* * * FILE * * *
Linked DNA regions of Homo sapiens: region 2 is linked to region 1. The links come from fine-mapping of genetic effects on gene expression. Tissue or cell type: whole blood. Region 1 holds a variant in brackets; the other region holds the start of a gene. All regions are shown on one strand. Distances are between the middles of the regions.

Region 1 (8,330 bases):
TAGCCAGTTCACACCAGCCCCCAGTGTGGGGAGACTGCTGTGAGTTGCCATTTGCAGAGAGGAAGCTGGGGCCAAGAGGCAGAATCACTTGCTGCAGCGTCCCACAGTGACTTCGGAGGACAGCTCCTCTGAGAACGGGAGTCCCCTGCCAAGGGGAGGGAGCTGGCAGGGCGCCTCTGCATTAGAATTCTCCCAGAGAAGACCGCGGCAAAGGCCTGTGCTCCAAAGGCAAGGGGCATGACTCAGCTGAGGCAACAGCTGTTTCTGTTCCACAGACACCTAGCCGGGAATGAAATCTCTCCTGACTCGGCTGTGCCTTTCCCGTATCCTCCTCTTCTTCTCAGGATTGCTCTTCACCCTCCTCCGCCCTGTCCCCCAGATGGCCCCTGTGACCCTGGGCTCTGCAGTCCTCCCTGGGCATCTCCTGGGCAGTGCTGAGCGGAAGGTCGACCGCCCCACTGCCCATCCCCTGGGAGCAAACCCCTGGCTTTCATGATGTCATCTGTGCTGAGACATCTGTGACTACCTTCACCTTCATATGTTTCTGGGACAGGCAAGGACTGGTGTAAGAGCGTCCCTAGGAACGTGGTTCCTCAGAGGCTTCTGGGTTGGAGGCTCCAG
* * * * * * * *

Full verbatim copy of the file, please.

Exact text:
Linked DNA regions of Homo sapiens: region 2 is linked to region 1. The links come from fine-mapping of genetic effects on gene expression. Tissue or cell type: whole blood. Region 1 holds a variant in brackets; the other region holds the start of a gene. All regions are shown on one strand. Distances are between the middles of the regions.

Region 1 (8,330 bases):
TAGCCAGTTCACACCAGCCCCCAGTGTGGGGAGACTGCTGTGAGTTGCCATTTGCAGAGAGGAAGCTGGGGCCAAGAGGCAGAATCACTTGCTGCAGCGTCCCACAGTGACTTCGGAGGACAGCTCCTCTGAGAACGGGAGTCCCCTGCCAAGGGGAGGGAGCTGGCAGGGCGCCTCTGCATTAGAATTCTCCCAGAGAAGACCGCGGCAAAGGCCTGTGCTCCAAAGGCAAGGGGCATGACTCAGCTGAGGCAACAGCTGTTTCTGTTCCACAGACACCTAGCCGGGAATGAAATCTCTCCTGACTCGGCTGTGCCTTTCCCGTATCCTCCTCTTCTTCTCAGGATTGCTCTTCACCCTCCTCCGCCCTGTCCCCCAGATGGCCCCTGTGACCCTGGGCTCTGCAGTCCTCCCTGGGCATCTCCTGGGCAGTGCTGAGCGGAAGGTCGACCGCCCCACTGCCCATCCCCTGGGAGCAAACCCCTGGCTTTCATGATGTCATCTGTGCTGAGACATCTGTGACTACCTTCACCTTCATATGTTTCTGGGACAGGCAAGGACTGGTGTAAGAGCGTCCCTAGGAACGTGGTTCCTCAGAGGCTTCTGGGTTGGAGGCTCCAG